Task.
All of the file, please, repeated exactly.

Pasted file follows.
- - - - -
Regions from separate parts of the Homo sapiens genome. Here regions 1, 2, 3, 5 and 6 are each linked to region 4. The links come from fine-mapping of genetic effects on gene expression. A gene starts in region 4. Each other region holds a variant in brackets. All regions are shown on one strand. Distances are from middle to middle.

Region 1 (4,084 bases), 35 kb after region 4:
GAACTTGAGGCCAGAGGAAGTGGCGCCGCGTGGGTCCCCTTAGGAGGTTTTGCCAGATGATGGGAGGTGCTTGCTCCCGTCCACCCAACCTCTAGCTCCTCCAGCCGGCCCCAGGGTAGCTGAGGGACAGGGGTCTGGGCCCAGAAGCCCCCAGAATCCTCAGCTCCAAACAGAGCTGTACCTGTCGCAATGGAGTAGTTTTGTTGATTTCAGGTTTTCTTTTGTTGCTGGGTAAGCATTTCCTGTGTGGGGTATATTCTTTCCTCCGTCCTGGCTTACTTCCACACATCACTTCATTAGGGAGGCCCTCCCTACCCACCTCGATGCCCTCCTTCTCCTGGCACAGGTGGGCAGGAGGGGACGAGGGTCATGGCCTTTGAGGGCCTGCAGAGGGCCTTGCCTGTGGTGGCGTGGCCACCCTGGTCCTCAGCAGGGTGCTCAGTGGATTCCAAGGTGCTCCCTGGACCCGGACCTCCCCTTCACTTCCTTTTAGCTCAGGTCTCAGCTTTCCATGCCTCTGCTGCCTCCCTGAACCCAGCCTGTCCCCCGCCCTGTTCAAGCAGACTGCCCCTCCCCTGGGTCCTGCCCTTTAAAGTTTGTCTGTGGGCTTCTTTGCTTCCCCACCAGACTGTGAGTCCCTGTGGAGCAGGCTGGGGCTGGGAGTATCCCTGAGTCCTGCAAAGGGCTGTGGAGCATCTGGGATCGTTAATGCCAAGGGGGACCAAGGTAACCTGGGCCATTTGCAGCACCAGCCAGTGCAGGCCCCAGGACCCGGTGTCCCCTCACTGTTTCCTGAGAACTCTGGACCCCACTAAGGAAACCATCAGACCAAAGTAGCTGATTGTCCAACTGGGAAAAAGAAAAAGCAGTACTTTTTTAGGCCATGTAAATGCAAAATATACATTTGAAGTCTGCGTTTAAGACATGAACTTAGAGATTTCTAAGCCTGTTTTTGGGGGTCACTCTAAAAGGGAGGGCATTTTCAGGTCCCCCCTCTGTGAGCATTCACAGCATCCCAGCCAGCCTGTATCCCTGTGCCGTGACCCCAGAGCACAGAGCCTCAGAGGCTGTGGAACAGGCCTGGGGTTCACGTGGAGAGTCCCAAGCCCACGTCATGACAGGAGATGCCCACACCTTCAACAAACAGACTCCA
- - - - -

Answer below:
Regions from separate parts of the Homo sapiens genome. Here regions 1, 2, 3, 5 and 6 are each linked to region 4. The links come from fine-mapping of genetic effects on gene expression. A gene starts in region 4. Each other region holds a variant in brackets. All regions are shown on one strand. Distances are from middle to middle.

Region 1 (4,084 bases), 35 kb after region 4:
GAACTTGAGGCCAGAGGAAGTGGCGCCGCGTGGGTCCCCTTAGGAGGTTTTGCCAGATGATGGGAGGTGCTTGCTCCCGTCCACCCAACCTCTAGCTCCTCCAGCCGGCCCCAGGGTAGCTGAGGGACAGGGGTCTGGGCCCAGAAGCCCCCAGAATCCTCAGCTCCAAACAGAGCTGTACCTGTCGCAATGGAGTAGTTTTGTTGATTTCAGGTTTTCTTTTGTTGCTGGGTAAGCATTTCCTGTGTGGGGTATATTCTTTCCTCCGTCCTGGCTTACTTCCACACATCACTTCATTAGGGAGGCCCTCCCTACCCACCTCGATGCCCTCCTTCTCCTGGCACAGGTGGGCAGGAGGGGACGAGGGTCATGGCCTTTGAGGGCCTGCAGAGGGCCTTGCCTGTGGTGGCGTGGCCACCCTGGTCCTCAGCAGGGTGCTCAGTGGATTCCAAGGTGCTCCCTGGACCCGGACCTCCCCTTCACTTCCTTTTAGCTCAGGTCTCAGCTTTCCATGCCTCTGCTGCCTCCCTGAACCCAGCCTGTCCCCCGCCCTGTTCAAGCAGACTGCCCCTCCCCTGGGTCCTGCCCTTTAAAGTTTGTCTGTGGGCTTCTTTGCTTCCCCACCAGACTGTGAGTCCCTGTGGAGCAGGCTGGGGCTGGGAGTATCCCTGAGTCCTGCAAAGGGCTGTGGAGCATCTGGGATCGTTAATGCCAAGGGGGACCAAGGTAACCTGGGCCATTTGCAGCACCAGCCAGTGCAGGCCCCAGGACCCGGTGTCCCCTCACTGTTTCCTGAGAACTCTGGACCCCACTAAGGAAACCATCAGACCAAAGTAGCTGATTGTCCAACTGGGAAAAAGAAAAAGCAGTACTTTTTTAGGCCATGTAAATGCAAAATATACATTTGAAGTCTGCGTTTAAGACATGAACTTAGAGATTTCTAAGCCTGTTTTTGGGGGTCACTCTAAAAGGGAGGGCATTTTCAGGTCCCCCCTCTGTGAGCATTCACAGCATCCCAGCCAGCCTGTATCCCTGTGCCGTGACCCCAGAGCACAGAGCCTCAGAGGCTGTGGAACAGGCCTGGGGTTCACGTGGAGAGTCCCAAGCCCACGTCATGACAGGAGATGCCCACACCTTCAACAAACAGACTCCA